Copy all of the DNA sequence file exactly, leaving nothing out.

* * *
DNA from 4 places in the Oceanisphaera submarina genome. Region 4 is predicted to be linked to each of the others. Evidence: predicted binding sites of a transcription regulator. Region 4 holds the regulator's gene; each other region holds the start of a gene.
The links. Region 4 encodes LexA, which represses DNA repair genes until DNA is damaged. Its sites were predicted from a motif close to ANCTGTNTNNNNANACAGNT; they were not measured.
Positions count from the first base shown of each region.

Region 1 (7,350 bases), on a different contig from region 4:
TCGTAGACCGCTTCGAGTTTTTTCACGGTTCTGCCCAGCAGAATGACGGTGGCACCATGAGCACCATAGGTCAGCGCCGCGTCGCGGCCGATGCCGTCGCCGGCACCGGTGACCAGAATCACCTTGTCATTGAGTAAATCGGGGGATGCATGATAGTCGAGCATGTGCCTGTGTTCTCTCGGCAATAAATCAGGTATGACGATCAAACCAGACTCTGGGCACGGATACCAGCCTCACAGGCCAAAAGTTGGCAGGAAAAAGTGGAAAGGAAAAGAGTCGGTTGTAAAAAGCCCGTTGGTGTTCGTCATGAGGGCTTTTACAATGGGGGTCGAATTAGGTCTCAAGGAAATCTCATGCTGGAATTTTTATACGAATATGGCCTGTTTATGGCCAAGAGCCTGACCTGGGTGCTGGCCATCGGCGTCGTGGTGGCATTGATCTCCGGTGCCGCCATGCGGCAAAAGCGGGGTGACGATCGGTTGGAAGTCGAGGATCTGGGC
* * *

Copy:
DNA from 4 places in the Oceanisphaera submarina genome. Region 4 is predicted to be linked to each of the others. Evidence: predicted binding sites of a transcription regulator. Region 4 holds the regulator's gene; each other region holds the start of a gene.
The links. Region 4 encodes LexA, which represses DNA repair genes until DNA is damaged. Its sites were predicted from a motif close to ANCTGTNTNNNNANACAGNT; they were not measured.
Positions count from the first base shown of each region.

Region 1 (7,350 bases), on a different contig from region 4:
TCGTAGACCGCTTCGAGTTTTTTCACGGTTCTGCCCAGCAGAATGACGGTGGCACCATGAGCACCATAGGTCAGCGCCGCGTCGCGGCCGATGCCGTCGCCGGCACCGGTGACCAGAATCACCTTGTCATTGAGTAAATCGGGGGATGCATGATAGTCGAGCATGTGCCTGTGTTCTCTCGGCAATAAATCAGGTATGACGATCAAACCAGACTCTGGGCACGGATACCAGCCTCACAGGCCAAAAGTTGGCAGGAAAAAGTGGAAAGGAAAAGAGTCGGTTGTAAAAAGCCCGTTGGTGTTCGTCATGAGGGCTTTTACAATGGGGGTCGAATTAGGTCTCAAGGAAATCTCATGCTGGAATTTTTATACGAATATGGCCTGTTTATGGCCAAGAGCCTGACCTGGGTGCTGGCCATCGGCGTCGTGGTGGCATTGATCTCCGGTGCCGCCATGCGGCAAAAGCGGGGTGACGATCGGTTGGAAGTCGAGGATCTGGGC